Part 22 of Kingdom Life
Text: Matthew 6:25-34
You can listen to this sermon here.
“But seek first the kingdom of God and his righteousness, and all these things will be added to you” (v. 33).
An Anxiety Epidemic
It’s been said that worry is “the disease of the twenty-first century.” There’s an anxiety epidemic in our world. People worry about the safety of their children, their finances, their health--the list goes on and on.
Of course, worry is not a new thing. It plagued people of the first century also.  To people who struggle with worry, Jesus says, “Do not be anxious about your life, what you will eat or what you will drink, nor about your body, what you will put on” (v. 25). 
The Antidote for Worry
The Greek word translated as “anxious” is merimnao. Sometimes merimnao “expresses an appropriate feeling of intense concern”  (e.g., Timothy was “genuinely concerned for [the Philippi-ans’] welfare,” Phil. 2:20). Other times merimnao “expresses intense feelings of anxiety about the issues of life”  (e.g., “do not be anxious about anything,” Phil. 4:6). This is the meaning of merimnao that Jesus has in mind when he says, “Do not be anxious.” 
Is there an antidote for worry?
The antidote for worry is to daily put our faith in a sovereign God who loves us.
Faith can either be either a good thing or a bad thing, depending on the object of our faith. Faith in God is a good thing because (1) he is able to provide what we need (“Is not life more than food, and the body more than clothing?”, v. 25), and (2) he cares about us (“Are you not of more value than [the birds]?”, v. 26). We can “[cast] all [our] anxieties on [God], because he cares for [us]” (1 Peter 5:7).
The Irrationality of Worry
Worry is irrational. You can try to reason with a worrier, but worriers are immune to reason. (They’ll say, “I know, I know, but….”) Jesus asks, “Which of you by being anxious can add a single hour to his span of life?” (v. 27).  In other words, he’s saying that there’s no benefit to worrying.
Jesus says, “Do not be anxious, saying, ‘What shall we eat?’ or ‘What shall we drink?’ or ‘What shall we wear?’ For the Gentiles seek after all these things, and your heavenly Father knows that you need them all” (vv. 31-32). Unlike the pagan Gentiles, we have a heavenly Father who knows about our needs. They were filled with worry, but we are to be different.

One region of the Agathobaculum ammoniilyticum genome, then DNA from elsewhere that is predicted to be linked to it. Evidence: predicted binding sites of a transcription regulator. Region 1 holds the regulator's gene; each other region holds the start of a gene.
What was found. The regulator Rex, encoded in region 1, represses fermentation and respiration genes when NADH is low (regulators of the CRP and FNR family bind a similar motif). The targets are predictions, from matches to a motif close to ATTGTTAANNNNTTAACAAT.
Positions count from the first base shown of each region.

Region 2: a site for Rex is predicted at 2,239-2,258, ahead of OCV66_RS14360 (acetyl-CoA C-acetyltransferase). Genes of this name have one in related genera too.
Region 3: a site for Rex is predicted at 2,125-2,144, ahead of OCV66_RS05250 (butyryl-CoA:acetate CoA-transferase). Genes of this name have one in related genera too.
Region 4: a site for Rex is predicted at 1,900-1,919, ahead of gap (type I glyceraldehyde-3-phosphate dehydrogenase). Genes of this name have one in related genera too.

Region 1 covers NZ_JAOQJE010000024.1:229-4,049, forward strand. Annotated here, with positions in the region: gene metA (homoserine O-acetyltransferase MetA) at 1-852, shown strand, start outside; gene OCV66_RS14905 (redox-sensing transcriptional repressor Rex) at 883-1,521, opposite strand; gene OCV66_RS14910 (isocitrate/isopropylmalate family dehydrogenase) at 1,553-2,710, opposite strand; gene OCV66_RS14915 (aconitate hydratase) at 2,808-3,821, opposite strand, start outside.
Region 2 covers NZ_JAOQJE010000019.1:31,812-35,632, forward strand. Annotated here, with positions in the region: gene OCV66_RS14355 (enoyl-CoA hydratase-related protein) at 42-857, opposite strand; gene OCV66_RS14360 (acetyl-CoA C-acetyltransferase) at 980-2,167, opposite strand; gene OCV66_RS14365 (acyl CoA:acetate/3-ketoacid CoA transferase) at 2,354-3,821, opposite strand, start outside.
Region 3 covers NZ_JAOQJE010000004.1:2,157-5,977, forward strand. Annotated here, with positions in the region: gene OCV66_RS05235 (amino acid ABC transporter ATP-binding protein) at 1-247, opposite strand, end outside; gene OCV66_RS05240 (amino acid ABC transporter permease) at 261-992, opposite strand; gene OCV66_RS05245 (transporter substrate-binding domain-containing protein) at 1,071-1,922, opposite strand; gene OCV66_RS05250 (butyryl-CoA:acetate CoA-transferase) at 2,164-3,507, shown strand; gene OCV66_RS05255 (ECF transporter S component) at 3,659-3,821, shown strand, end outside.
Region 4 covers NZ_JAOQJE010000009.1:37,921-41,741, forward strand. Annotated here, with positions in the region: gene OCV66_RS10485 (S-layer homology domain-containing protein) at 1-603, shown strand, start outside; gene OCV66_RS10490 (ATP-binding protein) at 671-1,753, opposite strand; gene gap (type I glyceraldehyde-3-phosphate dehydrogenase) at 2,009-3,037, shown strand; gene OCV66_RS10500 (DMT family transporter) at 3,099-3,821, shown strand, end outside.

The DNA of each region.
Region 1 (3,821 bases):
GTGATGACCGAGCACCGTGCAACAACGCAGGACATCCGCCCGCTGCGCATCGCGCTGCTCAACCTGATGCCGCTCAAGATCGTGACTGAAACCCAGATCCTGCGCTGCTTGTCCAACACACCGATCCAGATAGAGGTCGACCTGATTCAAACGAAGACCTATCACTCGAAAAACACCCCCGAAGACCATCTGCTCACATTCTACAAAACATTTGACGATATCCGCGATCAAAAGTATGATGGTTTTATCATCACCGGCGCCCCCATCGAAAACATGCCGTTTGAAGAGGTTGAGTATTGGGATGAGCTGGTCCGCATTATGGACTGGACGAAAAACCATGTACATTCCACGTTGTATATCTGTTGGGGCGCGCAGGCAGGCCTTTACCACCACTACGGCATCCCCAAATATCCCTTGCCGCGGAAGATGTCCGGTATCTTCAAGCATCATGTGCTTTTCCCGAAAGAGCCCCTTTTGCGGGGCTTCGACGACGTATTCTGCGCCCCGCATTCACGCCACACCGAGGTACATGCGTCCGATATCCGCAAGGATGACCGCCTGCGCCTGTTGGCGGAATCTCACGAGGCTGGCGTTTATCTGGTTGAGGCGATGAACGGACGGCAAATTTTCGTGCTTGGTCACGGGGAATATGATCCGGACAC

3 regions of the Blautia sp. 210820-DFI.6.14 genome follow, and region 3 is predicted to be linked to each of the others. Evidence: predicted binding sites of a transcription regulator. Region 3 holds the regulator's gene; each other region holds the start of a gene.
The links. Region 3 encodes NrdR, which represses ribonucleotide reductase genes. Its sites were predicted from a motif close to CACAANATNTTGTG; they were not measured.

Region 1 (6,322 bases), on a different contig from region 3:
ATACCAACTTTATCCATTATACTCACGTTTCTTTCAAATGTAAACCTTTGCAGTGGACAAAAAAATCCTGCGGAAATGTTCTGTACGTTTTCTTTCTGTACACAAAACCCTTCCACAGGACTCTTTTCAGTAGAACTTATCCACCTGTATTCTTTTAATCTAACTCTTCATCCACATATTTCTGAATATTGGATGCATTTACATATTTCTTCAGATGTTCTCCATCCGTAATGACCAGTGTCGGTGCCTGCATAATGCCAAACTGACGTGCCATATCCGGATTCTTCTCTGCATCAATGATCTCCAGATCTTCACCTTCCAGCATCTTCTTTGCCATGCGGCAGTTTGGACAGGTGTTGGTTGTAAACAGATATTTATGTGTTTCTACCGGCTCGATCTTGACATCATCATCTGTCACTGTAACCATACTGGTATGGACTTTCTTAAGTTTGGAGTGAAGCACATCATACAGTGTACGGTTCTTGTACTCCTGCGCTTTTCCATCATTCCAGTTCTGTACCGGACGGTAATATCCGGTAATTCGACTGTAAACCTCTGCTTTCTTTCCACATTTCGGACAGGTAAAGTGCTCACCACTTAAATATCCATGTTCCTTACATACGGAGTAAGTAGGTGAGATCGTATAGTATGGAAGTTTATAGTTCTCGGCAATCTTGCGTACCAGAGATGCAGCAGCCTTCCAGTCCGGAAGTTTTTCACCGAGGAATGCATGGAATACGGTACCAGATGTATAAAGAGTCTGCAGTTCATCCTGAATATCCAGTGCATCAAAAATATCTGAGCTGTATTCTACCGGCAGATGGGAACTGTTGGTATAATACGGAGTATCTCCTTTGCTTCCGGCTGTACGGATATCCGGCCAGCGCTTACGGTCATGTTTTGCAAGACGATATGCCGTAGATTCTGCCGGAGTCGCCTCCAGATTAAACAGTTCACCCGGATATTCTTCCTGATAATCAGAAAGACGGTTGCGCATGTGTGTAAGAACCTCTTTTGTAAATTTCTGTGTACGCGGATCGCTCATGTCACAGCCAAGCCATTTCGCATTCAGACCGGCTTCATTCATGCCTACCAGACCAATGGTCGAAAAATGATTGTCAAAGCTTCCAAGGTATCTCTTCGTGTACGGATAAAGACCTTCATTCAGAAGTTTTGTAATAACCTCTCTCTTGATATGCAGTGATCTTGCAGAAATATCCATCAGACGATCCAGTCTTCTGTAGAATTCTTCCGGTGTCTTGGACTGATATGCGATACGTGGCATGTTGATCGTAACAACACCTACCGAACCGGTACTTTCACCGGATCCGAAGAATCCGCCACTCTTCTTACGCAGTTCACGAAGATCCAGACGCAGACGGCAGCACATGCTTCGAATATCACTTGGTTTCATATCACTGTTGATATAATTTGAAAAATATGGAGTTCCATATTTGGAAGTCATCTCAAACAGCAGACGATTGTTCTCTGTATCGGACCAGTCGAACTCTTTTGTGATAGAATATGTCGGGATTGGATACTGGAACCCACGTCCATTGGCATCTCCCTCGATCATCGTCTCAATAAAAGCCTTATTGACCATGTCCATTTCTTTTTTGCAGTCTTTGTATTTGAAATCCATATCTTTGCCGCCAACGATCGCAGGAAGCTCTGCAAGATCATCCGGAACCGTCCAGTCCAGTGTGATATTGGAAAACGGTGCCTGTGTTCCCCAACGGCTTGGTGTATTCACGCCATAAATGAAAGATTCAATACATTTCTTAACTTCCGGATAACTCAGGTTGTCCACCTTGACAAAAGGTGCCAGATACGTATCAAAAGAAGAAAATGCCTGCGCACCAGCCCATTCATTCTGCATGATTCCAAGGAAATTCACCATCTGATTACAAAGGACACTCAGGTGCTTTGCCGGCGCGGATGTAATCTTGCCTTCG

Instead of worrying about the future, we should be doing what's right in the present.
Jesus says, “Seek first the kingdom of God and his righteousness, and all these things will be added to you” (v. 33). “First” means “above all else.”  We are to “hunger and thirst for righteousness” (5:6). We can’t control the future, but we can seek to live righteous lives right now.
When the Time Comes
Worriers live in the future, but Jesus says, “Do not be anxious about tomorrow, for tomorrow will be anxious for itself. Sufficient for the day is its own trouble” (v. 34).  When you catch yourself worrying about something, remember the phrase “when the time comes.” The worrier thinks, “What will I do when [something bad] happens?” God will give you the strength to handle it when the time comes.
Remember that God is sovereign and that he cares for you. Trust him.
 Many first-century workers were paid one day at a time. Most lived from hand to mouth. If a man couldn’t work (e.g., because of illness), his family would have no money for food, drink, and clothing (D. A. Carson, “Matthew” in The Expositor’s Bible Commentary, 171.)
 The words “Do not be anxious” are found three times in 6:25-34 (vv. 25, 31, 34).
 Michael J. Wilkins, Matthew, 296.
 Jesus was not saying we shouldn’t plan for the future or that we don’t need to work. God provides food for the birds (v. 26), but he doesn’t drop it into their beaks.
 Actually, chronic worry can be harmful to one’s physical health.
 Charles L. Quarles, Sermon on the Mount, Kindle location 5412.
 Jesus told us to ask our heavenly Father for our “daily bread” (6:11).